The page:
Mathematical Ability May Be Related to an Inborn Sense of Number, September 11, 2008
“In a new study, 14-year-olds who could readily identify the more numerous of two sets of colored dots had also achieved higher scores on standardized math tests in grade school. Such a “number sense,” established by age 4 months, seems to influence later math learning and achievement. In other words, when it comes to math achievement, some may be born to count.”
National Science Foundation. Mathematics: An overview of NSF Research
“Mathematics is about numbers, shapes, symmetry, chance, change and more. Much more. Math is not only the most rigorous mental discipline ever invented, it’s among the richest, most wide-ranging and most useful. Indeed, mathematics is deeply interwoven into all of modern life.
Mathematics is the natural language of science and engineering, for example, as well as being an essential tool for business and industry. No surprise there: these activities were math’s original inspiration. Its historical roots go back to our ancestors’ first attempts to keep account of their goods, to measure their fields and to predict events in the heavens, and eventually, the techniques they invented grew into arithmetic, algebra, geometry, calculus and a host of other subdisciplines.
Mathematics is also central to the information revolution. Downloadable music files, DVD movies, digital special effects and secure online credit card transactions, essentially any software application you can think of, owes its existence not just to computers, but to the mathematical algorithms that run on computers.
Then too, mathematics is a thing of fiercely compelling beauty in its own right. A vast conceptual framework that extends from Fermat’s last theorem to the quantum mysteries of superstring theory to the fragile intricacies of fractals, and far, far beyond.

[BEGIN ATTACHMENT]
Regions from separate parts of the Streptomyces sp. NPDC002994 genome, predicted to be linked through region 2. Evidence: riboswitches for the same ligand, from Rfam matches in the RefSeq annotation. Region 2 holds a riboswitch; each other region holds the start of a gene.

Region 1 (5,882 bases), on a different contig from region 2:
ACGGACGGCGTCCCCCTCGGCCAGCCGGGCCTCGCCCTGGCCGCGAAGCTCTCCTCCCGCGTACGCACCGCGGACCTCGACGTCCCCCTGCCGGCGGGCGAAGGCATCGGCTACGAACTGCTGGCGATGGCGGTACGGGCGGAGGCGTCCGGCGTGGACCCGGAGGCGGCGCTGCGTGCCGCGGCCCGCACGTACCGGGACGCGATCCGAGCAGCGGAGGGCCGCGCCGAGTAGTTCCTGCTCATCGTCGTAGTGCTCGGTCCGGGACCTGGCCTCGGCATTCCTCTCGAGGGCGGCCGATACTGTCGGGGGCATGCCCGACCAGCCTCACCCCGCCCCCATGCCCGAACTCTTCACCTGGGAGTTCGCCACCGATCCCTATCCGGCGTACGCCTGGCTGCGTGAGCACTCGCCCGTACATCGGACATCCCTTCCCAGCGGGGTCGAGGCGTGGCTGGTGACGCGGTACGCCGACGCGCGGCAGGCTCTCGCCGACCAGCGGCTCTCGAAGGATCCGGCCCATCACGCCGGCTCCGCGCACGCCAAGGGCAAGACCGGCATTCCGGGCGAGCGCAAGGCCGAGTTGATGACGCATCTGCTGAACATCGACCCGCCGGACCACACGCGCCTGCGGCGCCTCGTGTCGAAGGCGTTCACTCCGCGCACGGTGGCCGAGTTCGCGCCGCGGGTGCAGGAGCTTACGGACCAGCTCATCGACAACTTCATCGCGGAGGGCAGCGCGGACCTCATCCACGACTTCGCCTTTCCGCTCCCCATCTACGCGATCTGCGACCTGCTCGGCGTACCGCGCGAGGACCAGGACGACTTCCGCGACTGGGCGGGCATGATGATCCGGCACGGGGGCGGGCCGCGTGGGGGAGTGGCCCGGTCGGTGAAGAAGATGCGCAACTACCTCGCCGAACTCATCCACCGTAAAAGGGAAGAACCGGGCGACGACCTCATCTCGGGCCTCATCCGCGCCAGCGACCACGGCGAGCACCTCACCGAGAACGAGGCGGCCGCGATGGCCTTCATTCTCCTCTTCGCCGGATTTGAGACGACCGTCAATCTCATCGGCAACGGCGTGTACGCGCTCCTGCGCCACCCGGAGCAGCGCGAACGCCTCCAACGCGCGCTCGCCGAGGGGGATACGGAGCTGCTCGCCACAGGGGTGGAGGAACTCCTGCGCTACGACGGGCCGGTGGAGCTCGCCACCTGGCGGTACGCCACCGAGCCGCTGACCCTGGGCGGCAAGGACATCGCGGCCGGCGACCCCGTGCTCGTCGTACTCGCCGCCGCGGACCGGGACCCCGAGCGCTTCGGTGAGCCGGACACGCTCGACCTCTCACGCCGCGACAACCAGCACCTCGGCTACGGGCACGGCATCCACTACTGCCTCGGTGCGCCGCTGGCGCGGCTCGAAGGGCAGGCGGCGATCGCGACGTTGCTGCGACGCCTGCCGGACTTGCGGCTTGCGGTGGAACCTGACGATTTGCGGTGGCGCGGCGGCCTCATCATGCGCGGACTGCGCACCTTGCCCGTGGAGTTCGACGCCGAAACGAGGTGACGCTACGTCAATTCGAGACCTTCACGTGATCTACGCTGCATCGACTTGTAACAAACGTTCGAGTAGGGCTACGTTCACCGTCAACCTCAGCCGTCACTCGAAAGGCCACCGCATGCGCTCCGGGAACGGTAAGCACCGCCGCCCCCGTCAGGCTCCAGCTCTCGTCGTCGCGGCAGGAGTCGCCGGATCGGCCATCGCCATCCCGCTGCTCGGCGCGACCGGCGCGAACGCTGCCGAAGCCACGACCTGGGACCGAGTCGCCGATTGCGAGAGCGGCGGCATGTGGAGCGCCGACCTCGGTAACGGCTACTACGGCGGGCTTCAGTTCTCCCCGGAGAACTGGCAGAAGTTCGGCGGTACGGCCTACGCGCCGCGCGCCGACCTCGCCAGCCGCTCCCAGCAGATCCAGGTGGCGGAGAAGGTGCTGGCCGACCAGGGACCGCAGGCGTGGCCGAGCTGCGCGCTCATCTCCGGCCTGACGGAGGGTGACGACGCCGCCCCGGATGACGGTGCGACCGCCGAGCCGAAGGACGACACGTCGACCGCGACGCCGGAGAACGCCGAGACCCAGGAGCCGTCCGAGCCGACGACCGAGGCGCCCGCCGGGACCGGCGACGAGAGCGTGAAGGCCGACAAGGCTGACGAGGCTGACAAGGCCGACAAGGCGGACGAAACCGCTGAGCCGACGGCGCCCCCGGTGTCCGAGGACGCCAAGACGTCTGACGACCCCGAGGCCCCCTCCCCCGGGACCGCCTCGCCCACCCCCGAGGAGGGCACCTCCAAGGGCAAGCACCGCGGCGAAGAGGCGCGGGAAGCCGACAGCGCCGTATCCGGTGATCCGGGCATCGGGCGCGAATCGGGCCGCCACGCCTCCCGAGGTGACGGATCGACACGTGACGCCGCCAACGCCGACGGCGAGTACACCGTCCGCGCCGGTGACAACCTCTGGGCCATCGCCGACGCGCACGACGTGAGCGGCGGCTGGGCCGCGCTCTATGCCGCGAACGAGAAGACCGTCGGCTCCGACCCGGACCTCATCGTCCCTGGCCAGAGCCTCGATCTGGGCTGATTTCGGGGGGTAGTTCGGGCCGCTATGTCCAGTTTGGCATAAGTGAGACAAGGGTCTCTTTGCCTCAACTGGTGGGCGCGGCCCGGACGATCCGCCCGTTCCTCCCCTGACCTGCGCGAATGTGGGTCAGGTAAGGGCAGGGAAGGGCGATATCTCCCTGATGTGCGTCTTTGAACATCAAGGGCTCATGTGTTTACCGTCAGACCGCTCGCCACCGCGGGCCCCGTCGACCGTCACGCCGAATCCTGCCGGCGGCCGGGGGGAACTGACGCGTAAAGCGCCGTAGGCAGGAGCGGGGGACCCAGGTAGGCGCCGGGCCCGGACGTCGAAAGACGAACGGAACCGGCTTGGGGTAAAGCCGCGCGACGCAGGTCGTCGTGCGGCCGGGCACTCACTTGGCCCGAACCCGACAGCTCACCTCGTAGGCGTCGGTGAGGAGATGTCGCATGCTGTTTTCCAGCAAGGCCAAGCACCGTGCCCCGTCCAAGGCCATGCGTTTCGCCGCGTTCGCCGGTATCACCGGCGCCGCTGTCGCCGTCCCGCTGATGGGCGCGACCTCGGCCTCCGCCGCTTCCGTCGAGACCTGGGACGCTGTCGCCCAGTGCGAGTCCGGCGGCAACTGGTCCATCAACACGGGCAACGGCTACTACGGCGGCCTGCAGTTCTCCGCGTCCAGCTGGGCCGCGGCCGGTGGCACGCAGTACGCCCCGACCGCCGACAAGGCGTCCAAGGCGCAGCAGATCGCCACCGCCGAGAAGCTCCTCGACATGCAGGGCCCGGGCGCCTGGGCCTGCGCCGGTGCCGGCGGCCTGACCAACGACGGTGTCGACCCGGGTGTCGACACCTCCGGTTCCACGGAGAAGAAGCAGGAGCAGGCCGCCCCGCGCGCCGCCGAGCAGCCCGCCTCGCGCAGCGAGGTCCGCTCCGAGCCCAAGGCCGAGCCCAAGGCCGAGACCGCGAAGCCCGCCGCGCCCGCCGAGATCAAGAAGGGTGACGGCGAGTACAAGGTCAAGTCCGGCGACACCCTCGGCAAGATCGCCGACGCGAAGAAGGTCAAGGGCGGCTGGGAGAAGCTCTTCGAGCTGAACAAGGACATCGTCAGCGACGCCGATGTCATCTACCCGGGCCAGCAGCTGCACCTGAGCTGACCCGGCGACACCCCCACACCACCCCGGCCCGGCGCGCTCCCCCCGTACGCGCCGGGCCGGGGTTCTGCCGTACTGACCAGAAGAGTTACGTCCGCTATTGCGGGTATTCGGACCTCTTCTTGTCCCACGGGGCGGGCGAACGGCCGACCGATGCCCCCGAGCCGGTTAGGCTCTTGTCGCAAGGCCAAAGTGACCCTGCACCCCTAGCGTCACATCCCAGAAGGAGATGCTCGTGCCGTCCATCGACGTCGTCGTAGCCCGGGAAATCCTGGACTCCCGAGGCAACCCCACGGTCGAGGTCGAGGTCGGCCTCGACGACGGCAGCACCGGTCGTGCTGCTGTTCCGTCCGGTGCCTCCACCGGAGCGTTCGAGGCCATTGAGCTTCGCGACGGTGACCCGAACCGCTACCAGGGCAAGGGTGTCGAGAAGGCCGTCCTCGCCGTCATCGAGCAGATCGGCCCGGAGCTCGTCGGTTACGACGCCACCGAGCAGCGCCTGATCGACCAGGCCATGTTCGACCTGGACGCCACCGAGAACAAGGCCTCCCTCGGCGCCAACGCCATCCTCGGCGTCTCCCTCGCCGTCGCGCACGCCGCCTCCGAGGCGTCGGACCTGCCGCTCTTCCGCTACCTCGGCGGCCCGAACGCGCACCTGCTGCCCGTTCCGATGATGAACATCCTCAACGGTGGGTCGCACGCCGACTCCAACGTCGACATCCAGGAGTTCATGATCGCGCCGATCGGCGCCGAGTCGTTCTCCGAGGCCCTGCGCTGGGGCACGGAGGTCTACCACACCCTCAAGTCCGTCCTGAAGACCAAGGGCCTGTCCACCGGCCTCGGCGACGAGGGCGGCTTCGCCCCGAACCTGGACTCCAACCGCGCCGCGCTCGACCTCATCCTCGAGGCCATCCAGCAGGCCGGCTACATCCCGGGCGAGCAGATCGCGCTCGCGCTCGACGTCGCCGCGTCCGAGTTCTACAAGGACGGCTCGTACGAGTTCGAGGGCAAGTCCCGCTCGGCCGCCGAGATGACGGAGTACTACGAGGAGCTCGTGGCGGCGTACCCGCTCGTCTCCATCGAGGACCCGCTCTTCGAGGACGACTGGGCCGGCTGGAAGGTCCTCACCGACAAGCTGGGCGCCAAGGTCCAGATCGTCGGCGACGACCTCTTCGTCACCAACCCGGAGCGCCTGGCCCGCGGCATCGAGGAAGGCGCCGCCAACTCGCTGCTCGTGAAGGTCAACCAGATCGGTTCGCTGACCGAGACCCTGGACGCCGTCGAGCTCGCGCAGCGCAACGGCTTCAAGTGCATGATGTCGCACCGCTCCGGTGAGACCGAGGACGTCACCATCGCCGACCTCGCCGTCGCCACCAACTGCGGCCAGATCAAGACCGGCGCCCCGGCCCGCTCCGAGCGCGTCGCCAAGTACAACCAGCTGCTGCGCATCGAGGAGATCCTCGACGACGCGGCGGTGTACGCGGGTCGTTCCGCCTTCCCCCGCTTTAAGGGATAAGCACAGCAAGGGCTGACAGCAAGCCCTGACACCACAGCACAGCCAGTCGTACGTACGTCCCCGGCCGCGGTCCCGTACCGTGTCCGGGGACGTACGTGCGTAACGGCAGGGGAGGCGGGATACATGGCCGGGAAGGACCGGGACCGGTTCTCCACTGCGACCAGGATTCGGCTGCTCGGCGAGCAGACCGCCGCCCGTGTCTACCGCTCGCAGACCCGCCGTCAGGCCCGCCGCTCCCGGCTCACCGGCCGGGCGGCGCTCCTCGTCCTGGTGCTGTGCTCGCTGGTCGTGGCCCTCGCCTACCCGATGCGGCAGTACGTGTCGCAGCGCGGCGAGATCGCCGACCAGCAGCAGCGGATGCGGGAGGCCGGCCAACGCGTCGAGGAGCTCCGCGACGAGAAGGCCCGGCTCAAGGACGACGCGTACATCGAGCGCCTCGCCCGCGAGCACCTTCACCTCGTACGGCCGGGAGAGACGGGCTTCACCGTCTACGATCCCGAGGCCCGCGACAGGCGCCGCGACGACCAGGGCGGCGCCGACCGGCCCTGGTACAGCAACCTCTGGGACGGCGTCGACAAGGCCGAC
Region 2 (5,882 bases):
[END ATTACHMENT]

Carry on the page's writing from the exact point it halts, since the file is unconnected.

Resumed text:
And of course, mathematics is a field that is still growing, still evolving, still finding new applications. The National Science Foundation contributes to that effort as the leading supporter of fundamental mathematics research in the United States. Among the major research topics now being explored are:
- Assembling Information into a Big Picture
- Managing and Modeling Complexity
- Deciding on the Best Choice
- Pattern Hunting and Statistical Learning”
MIT solves 100-year-old engineering problem
From MIT NEWS:
“As a car accelerates up and down a hill then slows to follow a hairpin turn, the airflow around it cannot keep up and detaches from the vehicle. This aerodynamic separation creates additional drag that slows the car and forces the engine to work harder. The same phenomenon affects airplanes, boats, submarines, and even your golf ball.
Now, in work that could lead to ways of controlling the effect with potential impacts on fuel efficiency and more, MIT scientists and colleagues have reported new mathematical and experimental work for predicting where that aerodynamic separation will occur.
The research solves “a century-old problem in the field of fluid mechanics,” or the study of how fluids — which for scientists include gases and liquids — move, said George Haller, a visiting professor in the Department of Mechanical Engineering. Haller’s group developed the new theory, while Thomas Peacock, the Atlantic Richfield Career Development Associate Professor in the same department, led the experimental effort.”
From the GIMPS home page:
“On August 23rd, a UCLA computer discovered the 45th known Mersenne prime, 243,112,609-1, a mammoth 12,978,189 digit number! On September 6th, the 46th known Mersenne prime, 237,156,667-1, a 11,185,272 digit number was found by Hans-Michael Elvenich in Langenfeld near Cologne, Germany! This was the first Mersenne prime to be discovered out of order since Colquitt and Welsh discovered 2110,503-1 in 1988.”
“In a recent study that combined math and medicine, researchers have shown that patients with chronic myelogenous leukemia (CML) may be cured of the disease with an optimally timed cancer vaccine, where the timing is determined based on their own immune response.”
From UT Knoxville:
“The National Science Foundation (NSF) has awarded UT Knoxville $16 million to begin the National Institute for Mathematical and Biological Synthesis, or NIMBioS. UT Knoxville won the award in competition with 18 of the nation’s other top research institutions. The center will be directed by Louis Gross, a professor of math and ecology and evolutionary biology.”